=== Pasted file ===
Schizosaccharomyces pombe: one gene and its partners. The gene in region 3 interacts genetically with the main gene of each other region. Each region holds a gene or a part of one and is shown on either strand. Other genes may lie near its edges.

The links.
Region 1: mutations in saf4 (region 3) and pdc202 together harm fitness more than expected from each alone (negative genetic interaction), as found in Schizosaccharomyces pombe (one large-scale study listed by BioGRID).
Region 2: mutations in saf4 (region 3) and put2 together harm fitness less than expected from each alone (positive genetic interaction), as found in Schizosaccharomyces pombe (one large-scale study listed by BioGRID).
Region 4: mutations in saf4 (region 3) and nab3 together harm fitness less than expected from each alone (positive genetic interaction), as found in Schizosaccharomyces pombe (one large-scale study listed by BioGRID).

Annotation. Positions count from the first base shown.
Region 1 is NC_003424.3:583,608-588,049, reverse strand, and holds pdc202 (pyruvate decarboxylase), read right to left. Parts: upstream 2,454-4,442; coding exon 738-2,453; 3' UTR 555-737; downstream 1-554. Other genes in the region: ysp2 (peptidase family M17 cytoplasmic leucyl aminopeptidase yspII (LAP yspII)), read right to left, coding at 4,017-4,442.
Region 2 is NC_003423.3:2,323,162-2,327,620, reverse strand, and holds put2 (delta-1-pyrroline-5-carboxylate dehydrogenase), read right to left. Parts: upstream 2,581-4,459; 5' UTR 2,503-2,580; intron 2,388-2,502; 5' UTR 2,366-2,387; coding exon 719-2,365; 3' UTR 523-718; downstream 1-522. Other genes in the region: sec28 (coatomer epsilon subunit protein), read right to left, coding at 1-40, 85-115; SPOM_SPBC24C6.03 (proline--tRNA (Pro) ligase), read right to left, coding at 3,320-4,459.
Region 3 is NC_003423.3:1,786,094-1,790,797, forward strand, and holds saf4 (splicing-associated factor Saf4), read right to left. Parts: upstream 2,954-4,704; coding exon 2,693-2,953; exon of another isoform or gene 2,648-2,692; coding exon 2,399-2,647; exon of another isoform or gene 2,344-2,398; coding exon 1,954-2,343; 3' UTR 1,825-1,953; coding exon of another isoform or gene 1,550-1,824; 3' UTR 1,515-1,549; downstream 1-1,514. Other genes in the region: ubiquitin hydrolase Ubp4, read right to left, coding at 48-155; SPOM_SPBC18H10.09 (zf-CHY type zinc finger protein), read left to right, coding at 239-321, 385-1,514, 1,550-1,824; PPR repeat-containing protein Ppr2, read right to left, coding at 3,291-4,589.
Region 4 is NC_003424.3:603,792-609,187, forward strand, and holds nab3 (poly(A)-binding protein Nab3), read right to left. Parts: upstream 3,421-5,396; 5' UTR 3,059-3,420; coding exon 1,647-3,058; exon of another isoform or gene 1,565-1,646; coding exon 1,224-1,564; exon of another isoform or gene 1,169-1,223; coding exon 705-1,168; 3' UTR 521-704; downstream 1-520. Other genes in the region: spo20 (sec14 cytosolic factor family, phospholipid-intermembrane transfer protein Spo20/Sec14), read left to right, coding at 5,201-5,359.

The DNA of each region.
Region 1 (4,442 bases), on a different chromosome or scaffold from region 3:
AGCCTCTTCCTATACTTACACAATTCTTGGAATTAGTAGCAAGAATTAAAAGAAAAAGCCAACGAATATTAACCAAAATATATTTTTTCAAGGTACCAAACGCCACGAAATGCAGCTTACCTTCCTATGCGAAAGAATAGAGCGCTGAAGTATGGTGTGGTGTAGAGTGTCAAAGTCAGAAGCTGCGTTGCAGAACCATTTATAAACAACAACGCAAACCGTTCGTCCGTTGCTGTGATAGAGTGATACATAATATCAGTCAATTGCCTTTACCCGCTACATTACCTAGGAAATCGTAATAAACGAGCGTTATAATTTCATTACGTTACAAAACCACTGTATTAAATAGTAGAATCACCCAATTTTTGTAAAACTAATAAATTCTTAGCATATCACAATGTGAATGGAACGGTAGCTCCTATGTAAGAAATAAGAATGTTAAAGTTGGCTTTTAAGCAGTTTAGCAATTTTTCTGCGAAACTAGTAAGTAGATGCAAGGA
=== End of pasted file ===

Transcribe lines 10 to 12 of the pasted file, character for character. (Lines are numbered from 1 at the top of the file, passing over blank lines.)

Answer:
Region 4 is NC_003424.3:603,792-609,187, forward strand, and holds nab3 (poly(A)-binding protein Nab3), read right to left. Parts: upstream 3,421-5,396; 5' UTR 3,059-3,420; coding exon 1,647-3,058; exon of another isoform or gene 1,565-1,646; coding exon 1,224-1,564; exon of another isoform or gene 1,169-1,223; coding exon 705-1,168; 3' UTR 521-704; downstream 1-520. Other genes in the region: spo20 (sec14 cytosolic factor family, phospholipid-intermembrane transfer protein Spo20/Sec14), read left to right, coding at 5,201-5,359.

The DNA of each region.
Region 1 (4,442 bases), on a different chromosome or scaffold from region 3: